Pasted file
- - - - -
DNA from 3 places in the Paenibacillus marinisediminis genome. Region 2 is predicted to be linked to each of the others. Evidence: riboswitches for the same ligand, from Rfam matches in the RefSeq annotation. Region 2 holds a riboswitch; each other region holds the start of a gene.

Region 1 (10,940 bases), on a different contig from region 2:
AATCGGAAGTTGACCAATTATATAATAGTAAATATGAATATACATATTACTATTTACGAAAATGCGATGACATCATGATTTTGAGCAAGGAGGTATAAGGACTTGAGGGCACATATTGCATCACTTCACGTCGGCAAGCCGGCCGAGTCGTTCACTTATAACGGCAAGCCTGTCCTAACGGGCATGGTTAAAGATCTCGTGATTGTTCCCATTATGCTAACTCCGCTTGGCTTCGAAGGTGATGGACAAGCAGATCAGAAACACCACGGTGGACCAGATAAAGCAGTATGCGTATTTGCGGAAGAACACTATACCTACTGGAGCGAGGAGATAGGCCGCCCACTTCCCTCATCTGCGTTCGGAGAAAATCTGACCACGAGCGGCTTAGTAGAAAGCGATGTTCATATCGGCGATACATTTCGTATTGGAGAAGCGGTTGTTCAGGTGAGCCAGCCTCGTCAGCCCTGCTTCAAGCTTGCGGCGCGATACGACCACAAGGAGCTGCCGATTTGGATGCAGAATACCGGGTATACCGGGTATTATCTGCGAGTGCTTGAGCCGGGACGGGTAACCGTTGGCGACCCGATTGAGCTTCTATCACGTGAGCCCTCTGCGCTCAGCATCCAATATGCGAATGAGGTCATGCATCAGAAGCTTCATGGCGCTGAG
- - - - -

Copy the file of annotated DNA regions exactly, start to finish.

DNA from 3 places in the Paenibacillus marinisediminis genome. Region 2 is predicted to be linked to each of the others. Evidence: riboswitches for the same ligand, from Rfam matches in the RefSeq annotation. Region 2 holds a riboswitch; each other region holds the start of a gene.

Region 1 (10,940 bases), on a different contig from region 2:
AATCGGAAGTTGACCAATTATATAATAGTAAATATGAATATACATATTACTATTTACGAAAATGCGATGACATCATGATTTTGAGCAAGGAGGTATAAGGACTTGAGGGCACATATTGCATCACTTCACGTCGGCAAGCCGGCCGAGTCGTTCACTTATAACGGCAAGCCTGTCCTAACGGGCATGGTTAAAGATCTCGTGATTGTTCCCATTATGCTAACTCCGCTTGGCTTCGAAGGTGATGGACAAGCAGATCAGAAACACCACGGTGGACCAGATAAAGCAGTATGCGTATTTGCGGAAGAACACTATACCTACTGGAGCGAGGAGATAGGCCGCCCACTTCCCTCATCTGCGTTCGGAGAAAATCTGACCACGAGCGGCTTAGTAGAAAGCGATGTTCATATCGGCGATACATTTCGTATTGGAGAAGCGGTTGTTCAGGTGAGCCAGCCTCGTCAGCCCTGCTTCAAGCTTGCGGCGCGATACGACCACAAGGAGCTGCCGATTTGGATGCAGAATACCGGGTATACCGGGTATTATCTGCGAGTGCTTGAGCCGGGACGGGTAACCGTTGGCGACCCGATTGAGCTTCTATCACGTGAGCCCTCTGCGCTCAGCATCCAATATGCGAATGAGGTCATGCATCAGAAGCTTCATGGCGCTGAG